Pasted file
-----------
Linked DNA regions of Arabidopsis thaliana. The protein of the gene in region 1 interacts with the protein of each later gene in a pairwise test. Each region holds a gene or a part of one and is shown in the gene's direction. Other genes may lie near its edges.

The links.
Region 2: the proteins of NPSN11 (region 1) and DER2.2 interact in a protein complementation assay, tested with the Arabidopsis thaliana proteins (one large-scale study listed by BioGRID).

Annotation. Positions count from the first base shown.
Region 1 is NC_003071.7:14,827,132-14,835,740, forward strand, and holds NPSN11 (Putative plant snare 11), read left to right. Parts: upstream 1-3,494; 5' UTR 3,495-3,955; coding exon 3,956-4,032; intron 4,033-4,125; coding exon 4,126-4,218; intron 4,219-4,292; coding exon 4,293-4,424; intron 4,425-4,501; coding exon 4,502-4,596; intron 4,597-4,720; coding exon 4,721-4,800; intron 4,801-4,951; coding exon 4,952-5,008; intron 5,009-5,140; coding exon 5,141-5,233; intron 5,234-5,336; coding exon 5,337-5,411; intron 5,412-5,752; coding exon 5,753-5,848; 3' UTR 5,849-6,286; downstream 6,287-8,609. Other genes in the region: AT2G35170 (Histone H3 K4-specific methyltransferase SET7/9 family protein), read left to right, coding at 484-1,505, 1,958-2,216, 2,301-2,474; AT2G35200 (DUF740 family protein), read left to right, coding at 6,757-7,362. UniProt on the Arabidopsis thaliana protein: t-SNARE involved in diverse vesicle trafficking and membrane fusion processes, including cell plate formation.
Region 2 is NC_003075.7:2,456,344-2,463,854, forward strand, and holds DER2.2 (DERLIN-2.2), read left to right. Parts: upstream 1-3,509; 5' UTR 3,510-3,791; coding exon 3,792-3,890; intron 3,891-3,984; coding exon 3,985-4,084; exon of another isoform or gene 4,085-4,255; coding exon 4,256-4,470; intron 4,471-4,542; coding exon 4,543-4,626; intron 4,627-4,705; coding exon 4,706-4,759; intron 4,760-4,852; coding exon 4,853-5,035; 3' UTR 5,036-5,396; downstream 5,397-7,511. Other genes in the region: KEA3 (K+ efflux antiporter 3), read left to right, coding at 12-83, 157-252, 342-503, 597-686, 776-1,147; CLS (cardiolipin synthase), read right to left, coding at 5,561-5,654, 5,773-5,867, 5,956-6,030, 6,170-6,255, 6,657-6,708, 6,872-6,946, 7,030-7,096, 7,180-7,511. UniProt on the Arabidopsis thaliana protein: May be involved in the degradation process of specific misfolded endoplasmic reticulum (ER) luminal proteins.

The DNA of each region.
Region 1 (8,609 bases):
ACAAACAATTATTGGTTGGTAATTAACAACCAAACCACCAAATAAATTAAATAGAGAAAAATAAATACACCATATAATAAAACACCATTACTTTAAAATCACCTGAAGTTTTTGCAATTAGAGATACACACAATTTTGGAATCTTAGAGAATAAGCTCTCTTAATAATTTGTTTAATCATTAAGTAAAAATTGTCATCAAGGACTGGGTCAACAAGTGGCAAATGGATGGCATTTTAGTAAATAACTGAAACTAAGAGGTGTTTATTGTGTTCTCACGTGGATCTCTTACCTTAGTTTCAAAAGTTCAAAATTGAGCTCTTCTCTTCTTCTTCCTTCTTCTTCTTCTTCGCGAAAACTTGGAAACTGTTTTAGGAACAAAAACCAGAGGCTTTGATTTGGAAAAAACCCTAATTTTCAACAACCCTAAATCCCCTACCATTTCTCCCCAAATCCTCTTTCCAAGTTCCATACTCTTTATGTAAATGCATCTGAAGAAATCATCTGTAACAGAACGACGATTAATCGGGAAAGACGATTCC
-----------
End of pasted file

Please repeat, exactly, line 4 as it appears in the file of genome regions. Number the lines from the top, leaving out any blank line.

Annotation. Positions count from the first base shown.